Over the last year, we've learned more and more about how to protect ourselves from the coronavirus—through masks, social distancing, and now, vaccinations. Those who have already had COVID and survived have learned that they may be at least somewhat protected thanks to the immunity that comes from prior infection. Unfortunately, the virus can still finds it way in, and there is no way to be 100 percent immune to the coronavirus. Breakthrough infections have been reported after vaccinations, and people who have already had COVID have gotten reinfected. Now, researchers are trying to decipher what cases of reinfection have in common. According to a new study, one of the similarities among people who get COVID again is that nearly all have at least two comorbidities.
A new study preprinted June 13 on medRxiv looks at the characteristics of COVID patients who have tested positive for the virus more than once. Researchers pulled clinical and testing data for 23 patients from a large U.S. electronic health record database. The patients had positive test results at least 60 days apart and separated by at least two consecutive negative test results—making it clear that these were reinfection cases, not cases in which people had prolonged COVID infections.
According to the study, 96 percent of these reinfected patients had two or more comorbidities, which is the simultaneous presence of diseases or medical conditions within a patient. In this study, 70 percent of the patients had hypertension, 26 percent had cardiovascular disease, atrial fibrillation, or chronic kidney disease, and 22 percent had type 2 diabetes or a history of venous thromboembolism or long-term anticoagulation. These are all considered risk factors for COVID by the Centers for Disease Control and Prevention (CDC).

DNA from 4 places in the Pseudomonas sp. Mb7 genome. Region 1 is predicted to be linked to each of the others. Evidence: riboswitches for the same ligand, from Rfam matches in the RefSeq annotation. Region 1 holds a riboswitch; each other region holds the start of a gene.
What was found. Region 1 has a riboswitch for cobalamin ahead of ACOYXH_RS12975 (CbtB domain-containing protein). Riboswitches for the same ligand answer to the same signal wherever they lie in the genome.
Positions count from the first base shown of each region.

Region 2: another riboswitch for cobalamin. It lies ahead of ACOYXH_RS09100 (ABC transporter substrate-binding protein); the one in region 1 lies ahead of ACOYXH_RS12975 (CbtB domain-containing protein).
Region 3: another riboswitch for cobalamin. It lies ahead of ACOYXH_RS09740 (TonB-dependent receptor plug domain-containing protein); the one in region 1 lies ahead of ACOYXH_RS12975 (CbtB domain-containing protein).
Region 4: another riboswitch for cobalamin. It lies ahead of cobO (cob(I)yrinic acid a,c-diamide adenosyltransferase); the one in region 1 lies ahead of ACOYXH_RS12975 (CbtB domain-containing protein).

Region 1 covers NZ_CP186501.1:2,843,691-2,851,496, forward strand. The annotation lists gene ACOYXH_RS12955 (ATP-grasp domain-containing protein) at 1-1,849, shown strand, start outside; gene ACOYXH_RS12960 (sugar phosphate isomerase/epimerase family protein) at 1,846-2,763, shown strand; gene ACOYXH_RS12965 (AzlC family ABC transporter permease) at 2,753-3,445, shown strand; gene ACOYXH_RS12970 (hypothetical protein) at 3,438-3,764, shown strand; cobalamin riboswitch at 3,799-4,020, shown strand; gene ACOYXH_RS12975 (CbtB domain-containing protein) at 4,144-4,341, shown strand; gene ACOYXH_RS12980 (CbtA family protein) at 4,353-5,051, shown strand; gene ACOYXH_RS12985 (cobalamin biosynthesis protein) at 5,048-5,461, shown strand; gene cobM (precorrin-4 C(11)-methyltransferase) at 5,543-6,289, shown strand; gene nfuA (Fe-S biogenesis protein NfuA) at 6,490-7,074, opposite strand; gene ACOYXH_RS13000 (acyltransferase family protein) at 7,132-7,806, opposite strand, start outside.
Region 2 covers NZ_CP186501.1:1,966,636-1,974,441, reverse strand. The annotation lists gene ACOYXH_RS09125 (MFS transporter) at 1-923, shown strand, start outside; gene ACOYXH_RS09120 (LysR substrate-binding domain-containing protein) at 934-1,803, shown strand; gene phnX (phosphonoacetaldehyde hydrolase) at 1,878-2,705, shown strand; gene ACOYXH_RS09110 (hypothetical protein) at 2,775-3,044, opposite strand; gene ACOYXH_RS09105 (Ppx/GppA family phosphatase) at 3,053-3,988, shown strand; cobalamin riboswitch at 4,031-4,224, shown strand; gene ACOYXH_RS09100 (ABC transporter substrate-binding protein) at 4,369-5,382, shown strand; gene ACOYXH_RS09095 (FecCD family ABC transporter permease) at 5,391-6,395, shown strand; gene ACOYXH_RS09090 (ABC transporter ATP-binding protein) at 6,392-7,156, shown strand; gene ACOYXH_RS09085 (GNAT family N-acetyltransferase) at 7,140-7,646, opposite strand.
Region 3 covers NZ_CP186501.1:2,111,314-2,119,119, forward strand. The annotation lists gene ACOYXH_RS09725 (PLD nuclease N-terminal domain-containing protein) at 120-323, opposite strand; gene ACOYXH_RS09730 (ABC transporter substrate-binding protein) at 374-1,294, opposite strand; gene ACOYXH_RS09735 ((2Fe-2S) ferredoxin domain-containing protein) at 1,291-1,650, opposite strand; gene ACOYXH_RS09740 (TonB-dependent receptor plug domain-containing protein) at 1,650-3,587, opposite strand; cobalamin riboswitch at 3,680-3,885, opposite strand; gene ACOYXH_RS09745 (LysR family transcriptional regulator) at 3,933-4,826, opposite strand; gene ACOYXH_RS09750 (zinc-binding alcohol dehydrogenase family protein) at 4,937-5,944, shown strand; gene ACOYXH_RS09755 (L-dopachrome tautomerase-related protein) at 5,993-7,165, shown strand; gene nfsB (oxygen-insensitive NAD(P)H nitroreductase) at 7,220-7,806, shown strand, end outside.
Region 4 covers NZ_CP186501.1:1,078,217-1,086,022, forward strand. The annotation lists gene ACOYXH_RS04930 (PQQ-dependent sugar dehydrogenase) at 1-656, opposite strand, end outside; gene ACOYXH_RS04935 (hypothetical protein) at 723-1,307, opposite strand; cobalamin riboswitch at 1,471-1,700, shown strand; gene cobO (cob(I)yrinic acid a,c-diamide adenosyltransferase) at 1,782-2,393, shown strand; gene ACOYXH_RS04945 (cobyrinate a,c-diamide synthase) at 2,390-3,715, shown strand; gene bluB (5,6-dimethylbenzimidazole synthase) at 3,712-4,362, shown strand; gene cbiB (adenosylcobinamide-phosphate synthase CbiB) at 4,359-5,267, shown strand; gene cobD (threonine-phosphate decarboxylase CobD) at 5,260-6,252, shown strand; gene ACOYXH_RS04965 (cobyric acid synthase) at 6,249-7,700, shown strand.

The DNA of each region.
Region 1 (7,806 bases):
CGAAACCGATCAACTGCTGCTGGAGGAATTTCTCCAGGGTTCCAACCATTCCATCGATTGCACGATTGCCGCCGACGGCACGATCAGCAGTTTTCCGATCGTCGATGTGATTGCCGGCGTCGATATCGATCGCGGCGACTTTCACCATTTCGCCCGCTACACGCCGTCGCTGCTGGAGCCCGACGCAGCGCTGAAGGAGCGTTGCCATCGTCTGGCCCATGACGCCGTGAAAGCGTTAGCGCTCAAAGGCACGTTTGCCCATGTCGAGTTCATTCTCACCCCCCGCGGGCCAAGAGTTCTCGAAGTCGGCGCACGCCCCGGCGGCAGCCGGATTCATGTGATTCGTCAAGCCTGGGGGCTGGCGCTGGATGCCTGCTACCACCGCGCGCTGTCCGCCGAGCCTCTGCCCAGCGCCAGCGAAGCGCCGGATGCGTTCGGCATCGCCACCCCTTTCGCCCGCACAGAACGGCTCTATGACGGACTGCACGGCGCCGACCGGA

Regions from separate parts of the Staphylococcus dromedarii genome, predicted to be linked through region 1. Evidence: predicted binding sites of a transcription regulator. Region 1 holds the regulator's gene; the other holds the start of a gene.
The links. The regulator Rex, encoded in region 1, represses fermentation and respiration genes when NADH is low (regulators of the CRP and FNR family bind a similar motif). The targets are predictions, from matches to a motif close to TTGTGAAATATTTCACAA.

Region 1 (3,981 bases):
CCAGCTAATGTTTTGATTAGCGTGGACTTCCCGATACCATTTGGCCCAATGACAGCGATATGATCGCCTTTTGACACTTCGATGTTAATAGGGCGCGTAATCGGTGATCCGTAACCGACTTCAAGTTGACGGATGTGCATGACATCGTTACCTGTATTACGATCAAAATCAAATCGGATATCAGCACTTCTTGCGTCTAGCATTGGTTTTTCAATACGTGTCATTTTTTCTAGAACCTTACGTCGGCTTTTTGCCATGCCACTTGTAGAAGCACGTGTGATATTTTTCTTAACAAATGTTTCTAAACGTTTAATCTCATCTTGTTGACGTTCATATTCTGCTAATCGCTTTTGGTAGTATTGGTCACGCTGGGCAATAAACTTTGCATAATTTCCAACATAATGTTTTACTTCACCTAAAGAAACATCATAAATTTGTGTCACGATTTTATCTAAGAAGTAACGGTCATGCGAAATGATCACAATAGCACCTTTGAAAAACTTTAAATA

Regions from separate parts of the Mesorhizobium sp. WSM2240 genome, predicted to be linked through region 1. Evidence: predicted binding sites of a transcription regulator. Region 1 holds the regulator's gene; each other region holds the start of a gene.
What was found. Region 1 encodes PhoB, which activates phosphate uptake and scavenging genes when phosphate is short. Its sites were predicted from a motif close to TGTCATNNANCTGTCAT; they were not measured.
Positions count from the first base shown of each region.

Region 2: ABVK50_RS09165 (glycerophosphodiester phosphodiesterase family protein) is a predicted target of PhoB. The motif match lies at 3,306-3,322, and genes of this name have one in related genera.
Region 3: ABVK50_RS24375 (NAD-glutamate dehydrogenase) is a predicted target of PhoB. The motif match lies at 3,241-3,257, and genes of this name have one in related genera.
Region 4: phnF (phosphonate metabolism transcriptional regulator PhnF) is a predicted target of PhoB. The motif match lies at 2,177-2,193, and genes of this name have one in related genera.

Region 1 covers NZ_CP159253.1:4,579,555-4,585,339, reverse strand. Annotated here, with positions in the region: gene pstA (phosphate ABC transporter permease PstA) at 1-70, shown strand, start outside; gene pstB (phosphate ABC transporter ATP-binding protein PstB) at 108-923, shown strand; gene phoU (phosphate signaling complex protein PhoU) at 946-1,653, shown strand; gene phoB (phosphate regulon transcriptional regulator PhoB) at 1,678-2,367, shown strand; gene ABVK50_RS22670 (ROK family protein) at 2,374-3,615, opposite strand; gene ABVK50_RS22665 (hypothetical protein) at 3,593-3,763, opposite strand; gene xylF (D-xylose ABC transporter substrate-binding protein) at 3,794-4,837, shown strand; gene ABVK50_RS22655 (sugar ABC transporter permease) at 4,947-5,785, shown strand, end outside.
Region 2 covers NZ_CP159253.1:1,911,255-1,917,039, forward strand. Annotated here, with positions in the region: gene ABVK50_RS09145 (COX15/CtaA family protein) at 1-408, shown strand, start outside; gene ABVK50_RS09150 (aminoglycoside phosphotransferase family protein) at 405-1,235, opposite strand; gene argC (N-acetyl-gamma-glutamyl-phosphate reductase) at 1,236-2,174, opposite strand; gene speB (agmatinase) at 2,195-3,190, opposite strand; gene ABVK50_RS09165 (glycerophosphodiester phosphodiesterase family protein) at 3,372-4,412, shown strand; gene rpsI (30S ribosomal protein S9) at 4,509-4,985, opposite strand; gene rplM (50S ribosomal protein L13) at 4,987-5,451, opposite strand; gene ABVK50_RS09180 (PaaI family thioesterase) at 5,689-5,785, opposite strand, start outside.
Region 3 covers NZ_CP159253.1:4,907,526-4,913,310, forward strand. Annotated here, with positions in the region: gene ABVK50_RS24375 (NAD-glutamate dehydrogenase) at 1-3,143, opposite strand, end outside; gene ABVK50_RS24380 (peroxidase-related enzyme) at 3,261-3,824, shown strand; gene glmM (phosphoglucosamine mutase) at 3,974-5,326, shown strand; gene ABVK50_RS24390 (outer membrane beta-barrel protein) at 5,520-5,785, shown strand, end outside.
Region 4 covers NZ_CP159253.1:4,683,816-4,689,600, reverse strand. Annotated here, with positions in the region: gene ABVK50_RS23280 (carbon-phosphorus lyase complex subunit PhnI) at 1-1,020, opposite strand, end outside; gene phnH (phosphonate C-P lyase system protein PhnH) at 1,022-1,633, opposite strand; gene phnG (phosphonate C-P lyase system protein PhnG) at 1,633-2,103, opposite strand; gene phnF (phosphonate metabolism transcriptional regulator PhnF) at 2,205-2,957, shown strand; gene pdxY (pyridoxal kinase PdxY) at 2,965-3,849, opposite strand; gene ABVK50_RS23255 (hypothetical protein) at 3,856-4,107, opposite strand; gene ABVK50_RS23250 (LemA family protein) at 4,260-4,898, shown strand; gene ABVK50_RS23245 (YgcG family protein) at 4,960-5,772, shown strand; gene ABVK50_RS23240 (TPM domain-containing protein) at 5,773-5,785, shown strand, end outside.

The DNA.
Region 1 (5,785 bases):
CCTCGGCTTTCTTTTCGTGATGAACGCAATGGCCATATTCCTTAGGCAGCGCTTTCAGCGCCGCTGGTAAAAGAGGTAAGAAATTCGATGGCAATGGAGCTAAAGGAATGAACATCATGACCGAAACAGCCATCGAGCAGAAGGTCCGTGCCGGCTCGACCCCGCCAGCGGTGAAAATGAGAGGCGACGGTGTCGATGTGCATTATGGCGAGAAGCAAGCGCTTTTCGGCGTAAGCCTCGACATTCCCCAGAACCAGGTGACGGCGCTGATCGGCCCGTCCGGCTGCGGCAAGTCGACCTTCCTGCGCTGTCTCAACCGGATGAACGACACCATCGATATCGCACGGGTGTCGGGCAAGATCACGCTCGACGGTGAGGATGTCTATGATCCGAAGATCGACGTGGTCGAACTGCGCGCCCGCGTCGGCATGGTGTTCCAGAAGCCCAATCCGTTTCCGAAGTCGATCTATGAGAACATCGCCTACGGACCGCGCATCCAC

"Based on what we know from similar viruses, some reinfections are expected. We are still learning more about COVID-19," the CDC said in a statement on its website. However, the agency added that while cases of COVID reinfection have been reported, they "remain rare."
But having two or more comorbidities is not the only shared characteristic among patients who get COVID more than once. The researchers also found that 61 percent of the reinfected patients were either overweight or had obesity, 83 percent had immune compromising conditions, and 83 percent also smoked within the prior year. The average age for the patients who were reinfected was around 64 to 65 years.
"Our study demonstrated a high prevalence of immune compromise, comorbidities, obesity and smoking among patients with repeatedly positive SARS-CoV-2 tests," the researchers said.